Tuesday, January 8, 2013

Total Information Awareness...Take 2


Check out this Wall Street Journal (of all sources!) article on how Total Information Awareness is being resuscitated:

The rules now allow the little-known National Counterterrorism Center to examine the government files of U.S. citizens for possible criminal behavior, even if there is no reason to suspect them.
The agency's best-known product is a database called TIDE, which stands for the Terrorist Identities Datamart Environment. TIDE contains more than 500,000 identities suspected of terror links. Some names are known or suspected terrorists; others are terrorists' friends and families; still more are people with some loose affiliation to a terrorist.  
Yeah, that means you, you threat to national security peace activists

Facebook and Pinterest posts not included.  


Wednesday, January 2, 2013

2012 books

As I did, for 2011, I'm posting a list of books read/listened to in 2012.  Reasonably good year.  Couple of groaners that I felt obligated to finish, in spite of my better judgment.
* = Recommended
X = Stay away! - No absolute musts, this year, so I've indicated groaners with an "Oy"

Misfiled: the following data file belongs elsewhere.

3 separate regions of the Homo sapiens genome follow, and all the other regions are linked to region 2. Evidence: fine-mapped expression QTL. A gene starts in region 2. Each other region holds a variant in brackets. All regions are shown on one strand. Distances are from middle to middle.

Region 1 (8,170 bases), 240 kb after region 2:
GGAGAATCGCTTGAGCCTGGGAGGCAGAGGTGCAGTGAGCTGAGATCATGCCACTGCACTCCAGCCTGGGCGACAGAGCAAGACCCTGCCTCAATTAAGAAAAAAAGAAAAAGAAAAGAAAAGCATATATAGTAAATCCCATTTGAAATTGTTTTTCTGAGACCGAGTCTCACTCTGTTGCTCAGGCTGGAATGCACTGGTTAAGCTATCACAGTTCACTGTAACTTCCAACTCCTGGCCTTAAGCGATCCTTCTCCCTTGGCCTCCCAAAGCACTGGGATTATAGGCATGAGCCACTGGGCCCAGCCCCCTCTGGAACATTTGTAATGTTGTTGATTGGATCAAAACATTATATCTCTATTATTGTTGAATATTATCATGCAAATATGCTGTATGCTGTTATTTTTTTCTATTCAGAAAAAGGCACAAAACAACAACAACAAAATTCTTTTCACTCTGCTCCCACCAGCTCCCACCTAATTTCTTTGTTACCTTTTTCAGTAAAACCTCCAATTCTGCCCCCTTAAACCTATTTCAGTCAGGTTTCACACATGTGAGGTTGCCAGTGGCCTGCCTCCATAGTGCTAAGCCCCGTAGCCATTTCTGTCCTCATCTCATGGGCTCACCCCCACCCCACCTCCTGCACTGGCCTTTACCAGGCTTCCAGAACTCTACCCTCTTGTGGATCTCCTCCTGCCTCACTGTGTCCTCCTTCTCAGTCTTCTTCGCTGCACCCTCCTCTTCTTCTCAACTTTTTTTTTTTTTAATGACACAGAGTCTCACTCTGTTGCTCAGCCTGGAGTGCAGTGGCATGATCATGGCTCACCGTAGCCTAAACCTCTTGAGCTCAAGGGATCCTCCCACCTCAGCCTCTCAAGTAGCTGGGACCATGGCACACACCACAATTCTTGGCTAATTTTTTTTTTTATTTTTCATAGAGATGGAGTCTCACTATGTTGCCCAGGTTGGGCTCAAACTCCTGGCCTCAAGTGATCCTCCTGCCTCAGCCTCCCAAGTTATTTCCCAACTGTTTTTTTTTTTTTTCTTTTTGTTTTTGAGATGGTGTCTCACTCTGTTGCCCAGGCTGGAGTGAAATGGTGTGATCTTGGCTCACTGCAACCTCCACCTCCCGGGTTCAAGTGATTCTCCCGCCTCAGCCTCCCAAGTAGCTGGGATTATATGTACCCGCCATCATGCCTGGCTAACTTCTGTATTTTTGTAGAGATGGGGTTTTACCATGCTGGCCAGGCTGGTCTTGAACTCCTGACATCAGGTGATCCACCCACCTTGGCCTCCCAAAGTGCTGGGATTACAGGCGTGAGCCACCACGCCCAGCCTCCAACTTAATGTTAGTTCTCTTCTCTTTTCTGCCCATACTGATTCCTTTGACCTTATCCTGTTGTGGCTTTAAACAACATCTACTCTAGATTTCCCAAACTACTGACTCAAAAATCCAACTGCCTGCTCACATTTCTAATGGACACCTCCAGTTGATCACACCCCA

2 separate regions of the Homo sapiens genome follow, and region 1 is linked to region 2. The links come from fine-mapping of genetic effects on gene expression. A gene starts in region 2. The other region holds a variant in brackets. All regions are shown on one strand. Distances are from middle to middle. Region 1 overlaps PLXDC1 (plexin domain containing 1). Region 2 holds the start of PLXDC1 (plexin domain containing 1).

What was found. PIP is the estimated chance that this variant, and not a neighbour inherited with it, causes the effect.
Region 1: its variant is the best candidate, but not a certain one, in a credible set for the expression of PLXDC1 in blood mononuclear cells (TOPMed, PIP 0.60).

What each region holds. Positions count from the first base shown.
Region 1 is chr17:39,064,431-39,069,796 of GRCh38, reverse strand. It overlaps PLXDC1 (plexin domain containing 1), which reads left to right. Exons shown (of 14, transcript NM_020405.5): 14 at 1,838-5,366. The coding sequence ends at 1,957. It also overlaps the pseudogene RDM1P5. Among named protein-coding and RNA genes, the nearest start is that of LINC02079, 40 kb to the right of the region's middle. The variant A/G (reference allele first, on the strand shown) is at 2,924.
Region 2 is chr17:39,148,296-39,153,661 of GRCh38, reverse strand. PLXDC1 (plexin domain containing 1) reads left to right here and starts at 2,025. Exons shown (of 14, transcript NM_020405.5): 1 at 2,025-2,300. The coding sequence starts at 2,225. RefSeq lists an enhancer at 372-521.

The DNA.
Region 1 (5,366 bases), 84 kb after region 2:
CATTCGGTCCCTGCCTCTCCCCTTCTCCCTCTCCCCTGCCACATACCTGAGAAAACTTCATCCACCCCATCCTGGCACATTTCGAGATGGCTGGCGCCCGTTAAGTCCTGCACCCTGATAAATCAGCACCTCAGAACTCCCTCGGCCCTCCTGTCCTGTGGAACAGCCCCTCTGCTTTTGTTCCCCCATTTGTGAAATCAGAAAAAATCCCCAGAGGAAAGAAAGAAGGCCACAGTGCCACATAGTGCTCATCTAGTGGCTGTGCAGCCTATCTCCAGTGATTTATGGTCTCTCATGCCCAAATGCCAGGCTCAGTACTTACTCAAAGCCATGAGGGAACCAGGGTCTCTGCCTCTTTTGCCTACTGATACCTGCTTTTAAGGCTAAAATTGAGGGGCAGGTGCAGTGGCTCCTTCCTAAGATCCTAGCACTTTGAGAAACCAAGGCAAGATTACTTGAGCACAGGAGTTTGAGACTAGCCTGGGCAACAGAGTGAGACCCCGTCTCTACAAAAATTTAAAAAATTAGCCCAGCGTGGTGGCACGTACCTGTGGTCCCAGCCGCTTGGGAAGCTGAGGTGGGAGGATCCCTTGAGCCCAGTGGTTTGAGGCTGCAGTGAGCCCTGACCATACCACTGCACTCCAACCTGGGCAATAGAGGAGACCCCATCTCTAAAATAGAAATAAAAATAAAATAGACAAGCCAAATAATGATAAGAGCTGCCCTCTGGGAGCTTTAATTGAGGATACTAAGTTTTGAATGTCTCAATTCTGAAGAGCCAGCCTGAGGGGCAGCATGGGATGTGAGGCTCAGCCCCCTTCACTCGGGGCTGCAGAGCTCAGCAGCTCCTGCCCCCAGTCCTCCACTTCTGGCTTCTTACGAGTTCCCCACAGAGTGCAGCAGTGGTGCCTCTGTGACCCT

• Mike and Psmith: P. G. Wodehouse (I'm tempted to put this as a *, but it's such fluff :-))
  • An Occurrence at Owl Creek Bridge: Ambrose Bierce
  • Death of Ivan Ilych: Leo Tolstoy
  • * The Greatest Show on Earth (audiobook, narrated by the man, himself): Richard Dawkins (I'm putting this as a * -- it's pretty accessible, but at times it gets a little technical -- stick with it, though.) I think I still prefer Sapolsky for writing style, and coverage of a lot of the same kinds of concepts.
  • Persuasion: Jane Austen (what would a reading year be without an Austen?)
  • The Life of Pi (audiobook): Yann Martel - didn't get it - can someone please explain it to me?
  • Mansfield Park: Jane Austen (Mostly because I saw the 1999 movie and was like...really??? She didn't write that...did she?)
  • * Last Man in Tower (audiobook): Arvind Adiga
  • * Plugged (audiobook): Eoin Colfer - may not be for everyone...a bit heavy on the violence, but darkly charming
  • Nation (audiobook): Terry Pratchett
  • The Thousand Autumns of Jacob de Zoet (audiobook): David Mitchell
  • The Complete Stories of Dorothy Parker (audiobook):  Dorothy Parker
  • Wives and Daughters:  Elizabeth Gaskell (This was a re-read, mostly because I discovered the lovely BBC miniseries based on it, by Andrew Davies, the same screenwriter as did my very favorite Pride and Prejudice production - it's almost as good, though nothing can ever compare, really.)
  • Between the Assassinations (audiobook): Aravind Adiga
  • Next (audiobook):  Michael Crichton - Oy...
  • Fairest (audiobook):  Gail Carson Levine - think I liked Ella Enchanted better, but this was good, too.
  • Mrs. Dalloway (audiobook): Virginia Woolf - very strange, though I enjoyed it - never really saw a woman writing stream of consciousness like that
  • Return of the Native (audiobook):  Thomas Hardy
  • Daniel Deronda:  Mary Ann Evans (aka George Eliot) - kind of Oy